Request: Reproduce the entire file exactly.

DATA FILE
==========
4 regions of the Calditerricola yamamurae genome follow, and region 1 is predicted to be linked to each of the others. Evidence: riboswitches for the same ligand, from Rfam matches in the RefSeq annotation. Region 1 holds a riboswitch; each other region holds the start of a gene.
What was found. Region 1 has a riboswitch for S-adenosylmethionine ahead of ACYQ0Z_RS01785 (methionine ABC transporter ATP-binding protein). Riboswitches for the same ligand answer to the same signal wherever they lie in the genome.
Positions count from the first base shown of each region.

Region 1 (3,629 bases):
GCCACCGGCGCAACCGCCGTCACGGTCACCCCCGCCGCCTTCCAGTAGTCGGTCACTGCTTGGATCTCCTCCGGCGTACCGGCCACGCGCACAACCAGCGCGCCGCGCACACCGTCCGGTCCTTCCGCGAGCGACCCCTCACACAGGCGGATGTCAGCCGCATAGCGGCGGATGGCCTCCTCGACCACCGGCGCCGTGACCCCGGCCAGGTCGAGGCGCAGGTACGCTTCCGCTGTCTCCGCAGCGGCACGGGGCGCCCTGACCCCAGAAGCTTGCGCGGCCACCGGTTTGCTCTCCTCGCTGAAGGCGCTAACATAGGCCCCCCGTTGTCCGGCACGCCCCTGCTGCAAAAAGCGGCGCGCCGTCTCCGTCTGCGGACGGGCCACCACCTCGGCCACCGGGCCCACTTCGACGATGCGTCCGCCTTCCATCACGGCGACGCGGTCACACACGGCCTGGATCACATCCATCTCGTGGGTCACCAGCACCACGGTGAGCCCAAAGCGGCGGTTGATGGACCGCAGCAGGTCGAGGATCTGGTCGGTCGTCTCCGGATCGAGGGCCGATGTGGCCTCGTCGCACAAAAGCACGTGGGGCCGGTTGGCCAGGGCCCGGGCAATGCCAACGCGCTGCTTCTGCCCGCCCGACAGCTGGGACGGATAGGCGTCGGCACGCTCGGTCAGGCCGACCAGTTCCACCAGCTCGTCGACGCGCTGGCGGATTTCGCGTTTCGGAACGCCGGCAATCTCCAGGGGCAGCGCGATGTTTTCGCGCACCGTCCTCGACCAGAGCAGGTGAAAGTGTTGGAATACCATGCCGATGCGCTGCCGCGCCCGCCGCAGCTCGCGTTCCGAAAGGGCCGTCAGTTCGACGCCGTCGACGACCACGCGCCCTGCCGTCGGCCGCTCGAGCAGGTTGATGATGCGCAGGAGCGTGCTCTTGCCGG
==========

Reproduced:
4 regions of the Calditerricola yamamurae genome follow, and region 1 is predicted to be linked to each of the others. Evidence: riboswitches for the same ligand, from Rfam matches in the RefSeq annotation. Region 1 holds a riboswitch; each other region holds the start of a gene.
What was found. Region 1 has a riboswitch for S-adenosylmethionine ahead of ACYQ0Z_RS01785 (methionine ABC transporter ATP-binding protein). Riboswitches for the same ligand answer to the same signal wherever they lie in the genome.
Positions count from the first base shown of each region.

Region 1 (3,629 bases):
GCCACCGGCGCAACCGCCGTCACGGTCACCCCCGCCGCCTTCCAGTAGTCGGTCACTGCTTGGATCTCCTCCGGCGTACCGGCCACGCGCACAACCAGCGCGCCGCGCACACCGTCCGGTCCTTCCGCGAGCGACCCCTCACACAGGCGGATGTCAGCCGCATAGCGGCGGATGGCCTCCTCGACCACCGGCGCCGTGACCCCGGCCAGGTCGAGGCGCAGGTACGCTTCCGCTGTCTCCGCAGCGGCACGGGGCGCCCTGACCCCAGAAGCTTGCGCGGCCACCGGTTTGCTCTCCTCGCTGAAGGCGCTAACATAGGCCCCCCGTTGTCCGGCACGCCCCTGCTGCAAAAAGCGGCGCGCCGTCTCCGTCTGCGGACGGGCCACCACCTCGGCCACCGGGCCCACTTCGACGATGCGTCCGCCTTCCATCACGGCGACGCGGTCACACACGGCCTGGATCACATCCATCTCGTGGGTCACCAGCACCACGGTGAGCCCAAAGCGGCGGTTGATGGACCGCAGCAGGTCGAGGATCTGGTCGGTCGTCTCCGGATCGAGGGCCGATGTGGCCTCGTCGCACAAAAGCACGTGGGGCCGGTTGGCCAGGGCCCGGGCAATGCCAACGCGCTGCTTCTGCCCGCCCGACAGCTGGGACGGATAGGCGTCGGCACGCTCGGTCAGGCCGACCAGTTCCACCAGCTCGTCGACGCGCTGGCGGATTTCGCGTTTCGGAACGCCGGCAATCTCCAGGGGCAGCGCGATGTTTTCGCGCACCGTCCTCGACCAGAGCAGGTGAAAGTGTTGGAATACCATGCCGATGCGCTGCCGCGCCCGCCGCAGCTCGCGTTCCGAAAGGGCCGTCAGTTCGACGCCGTCGACGACCACGCGCCCTGCCGTCGGCCGCTCGAGCAGGTTGATGATGCGCAGGAGCGTGCTCTTGCCGG